ARZone: Welcome to ARZone, Matt. You and your wife have raised your child as a vegan from birth. Could you tell us some of the hurdles you found difficult to get over, and offer any advice to those of us trying to accomplish the same now?
Matt Ball: Hi, from Tucson!
I would like to hope that the situation is different and easier today than it was in 1994! Raising Ellen really didn’t have a lot of hurdles, regarding veganism. People asked us questions, and we answered. We had done our research and knew more about nutrition than our interrogators. And the people who were belligerent, we just ignored. Read more…
5 February 2011
Marine mammal specialist, Ric O’Barry has worked with dolphins for the vast majority of his life. He spent the first 10 years of his career in the dolphin captivity industry and the past 38 years fighting against it. Most recently, Ric’s biopic, THE COVE, won an Academy Award for Best Feature Documentary in 2010.
Working for Miami Seaquarium in the 1960s, Ric was responsible for capturing and training dolphins, including five dolphins who played the role of Flipper in the popular television series of the same name. When one of the famed dolphins, Cathy, died suddenly in his arms, Ric decided that taking dolphins out of their natural habitat and training them to perform tricks was wrong.
From that moment on, Ric knew he must rededicate himself to a new cause.
On the first Earth Day in1970, Ric founded the Dolphin Project, an organization that aims to free captive dolphins and to educate people throughout the world about the plight of dolphins in captivity. Ric believes that this campaign exposes the public to what really goes on at dolphin shows and urges people not to support such forms of entertainment.
With more than 45 years of experience, his firsthand knowledge about the methods used to capture and train dolphins has taken him all over the world to participate in lectures and conferences about the controversial dolphin captivity issue.
To recognize his contribution, in 1991 Ric received the Environmental Achievement Award presented by the United States Committee for the United Nations Environmental Program (US/UNEP). Ric received the ASPCA Lifetime Achievement Award in 2009. Ric authored Behind the Dolphin Smile, which was published in 1989.
Ric authored Behind the Dolphin Smile, which was published in 1989. As well as a second book, To Free A Dolphin, which was published in September 2000. A third book is in the works.
Ric is the Marine Mammal Specialist for Earth Island Institute and Director of the Save Japan Dolphins coalition.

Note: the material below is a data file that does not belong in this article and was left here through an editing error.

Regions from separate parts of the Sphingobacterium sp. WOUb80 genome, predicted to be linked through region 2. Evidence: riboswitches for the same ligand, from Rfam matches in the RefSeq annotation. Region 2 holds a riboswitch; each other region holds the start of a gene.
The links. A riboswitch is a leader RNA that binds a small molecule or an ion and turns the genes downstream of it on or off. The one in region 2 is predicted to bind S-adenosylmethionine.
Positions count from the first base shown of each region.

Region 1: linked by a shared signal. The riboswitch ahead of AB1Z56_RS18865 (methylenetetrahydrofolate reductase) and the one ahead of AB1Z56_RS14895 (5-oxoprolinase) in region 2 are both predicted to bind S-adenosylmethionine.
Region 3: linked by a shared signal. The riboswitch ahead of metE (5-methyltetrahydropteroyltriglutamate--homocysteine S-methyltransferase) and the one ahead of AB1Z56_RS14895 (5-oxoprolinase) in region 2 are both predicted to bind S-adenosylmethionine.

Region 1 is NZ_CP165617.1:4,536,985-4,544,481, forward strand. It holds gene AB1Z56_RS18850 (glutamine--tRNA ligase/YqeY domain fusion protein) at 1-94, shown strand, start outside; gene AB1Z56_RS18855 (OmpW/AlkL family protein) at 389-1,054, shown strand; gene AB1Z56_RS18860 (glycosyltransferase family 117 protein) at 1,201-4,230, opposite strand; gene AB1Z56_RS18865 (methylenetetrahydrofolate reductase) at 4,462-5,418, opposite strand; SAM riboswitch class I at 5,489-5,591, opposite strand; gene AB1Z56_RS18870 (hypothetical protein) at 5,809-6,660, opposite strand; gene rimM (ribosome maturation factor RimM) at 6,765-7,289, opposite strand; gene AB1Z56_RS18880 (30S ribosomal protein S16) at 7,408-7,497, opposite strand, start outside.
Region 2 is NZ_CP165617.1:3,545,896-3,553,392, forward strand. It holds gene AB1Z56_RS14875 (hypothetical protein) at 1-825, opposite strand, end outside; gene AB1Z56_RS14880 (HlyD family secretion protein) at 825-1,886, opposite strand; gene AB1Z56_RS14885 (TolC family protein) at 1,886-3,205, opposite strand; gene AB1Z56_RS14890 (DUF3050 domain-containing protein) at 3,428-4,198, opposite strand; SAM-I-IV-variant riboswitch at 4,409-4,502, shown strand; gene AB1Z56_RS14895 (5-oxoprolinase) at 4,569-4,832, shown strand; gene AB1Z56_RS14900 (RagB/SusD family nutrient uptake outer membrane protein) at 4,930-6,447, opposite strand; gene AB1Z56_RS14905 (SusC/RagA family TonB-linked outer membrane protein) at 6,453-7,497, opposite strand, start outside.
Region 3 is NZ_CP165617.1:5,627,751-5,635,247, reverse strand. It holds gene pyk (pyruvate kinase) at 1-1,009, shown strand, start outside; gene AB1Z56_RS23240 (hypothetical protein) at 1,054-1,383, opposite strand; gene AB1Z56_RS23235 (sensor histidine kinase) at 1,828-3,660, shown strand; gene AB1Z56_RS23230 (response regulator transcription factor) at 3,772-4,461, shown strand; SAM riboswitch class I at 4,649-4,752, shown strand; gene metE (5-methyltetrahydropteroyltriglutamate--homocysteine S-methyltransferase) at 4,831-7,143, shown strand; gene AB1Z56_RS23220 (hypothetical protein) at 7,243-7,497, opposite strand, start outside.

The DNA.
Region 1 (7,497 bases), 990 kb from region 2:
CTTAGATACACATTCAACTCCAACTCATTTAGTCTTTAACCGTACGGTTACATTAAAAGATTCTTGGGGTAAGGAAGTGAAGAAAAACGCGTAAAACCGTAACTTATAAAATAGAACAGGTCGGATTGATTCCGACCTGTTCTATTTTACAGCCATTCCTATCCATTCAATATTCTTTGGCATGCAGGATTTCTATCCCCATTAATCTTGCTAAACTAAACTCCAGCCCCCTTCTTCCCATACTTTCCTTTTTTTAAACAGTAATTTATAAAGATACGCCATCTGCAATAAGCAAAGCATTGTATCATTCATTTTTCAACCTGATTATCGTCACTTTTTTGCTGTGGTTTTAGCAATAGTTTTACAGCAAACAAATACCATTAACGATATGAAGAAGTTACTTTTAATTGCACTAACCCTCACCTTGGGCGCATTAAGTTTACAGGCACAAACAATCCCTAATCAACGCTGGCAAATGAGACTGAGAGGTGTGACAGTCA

ARZone: Hi Ric, and welcome to ARZone! The dolphin hunters in Taiji have described their actions as being necessary as a form of “pest control”. The Japanese Govt. seem to believe the world’s oceans are an infinite resource for their self gratification. How do we use education as a tool to turn this around?
Richard O’Barry: They are wrong. They need to look at themselves and realize the problem is over-fishing. Not the dolphins. Read more…
January 29, 2011
Gene Baur is president and co-founder of Farm Sanctuary, the first animal rescue organization dedicated to farmed animals. He is vegan and has been at the forefront of animal protection since he began the Sanctuary in 1986. He holds a bachelor’s degree in Sociology from California State University, Northridge and a master’s degree in agricultural economics from Cornell University.
In the 1980s, Gene began investigations into factory farms, stockyards, and slaughterhouses. Gene felt the conditions he observed were unacceptable, and these experiences helped motivate the creation of Farm Sanctuary. The sanctuary’s first rescued animal was a downed sheep found on a pile of dead animals behind Lancaster stockyards in 1986.
He also participated in the efforts of human rights, animal rights, consumer and environmental organizations. Gene’s investigative exposés and advocacy efforts on behalf of farm animals have earned international media coverage, including ABC, NBC, CBS, CNN, the Los Angeles Times, and the New York Times.
In 1996, The Peace Abbey awarded Gene with its Courage of Conscience Award. In March 2008, Gene released a book entitled Farm Sanctuary: Changing Hearts and Minds About Animals and Food. It has appeared on the Los Angeles Times and Boston Globe bestseller lists and was named to Booklist’s Top 10 Sci-Tech Books: 2008.
Gene appears in Peaceable Kingdom, a film made about Farm Sanctuary and the people who support Farm Sanctuary.
Farm Sanctuary claim that “legislative reform complements our aspiration to achieve a world free of the violence visited daily upon farm animals in animal agriculture” and, “Incremental improvements are steps in a larger process. Given this, Gene has been supportive of a number of controversial animal welfare reforms, including Proposition Two.
ARZone: Hi Gene, and welcome. What are the goals, both short term and long term, for Farm Sanctuary; what is its mission and what are you most proud of?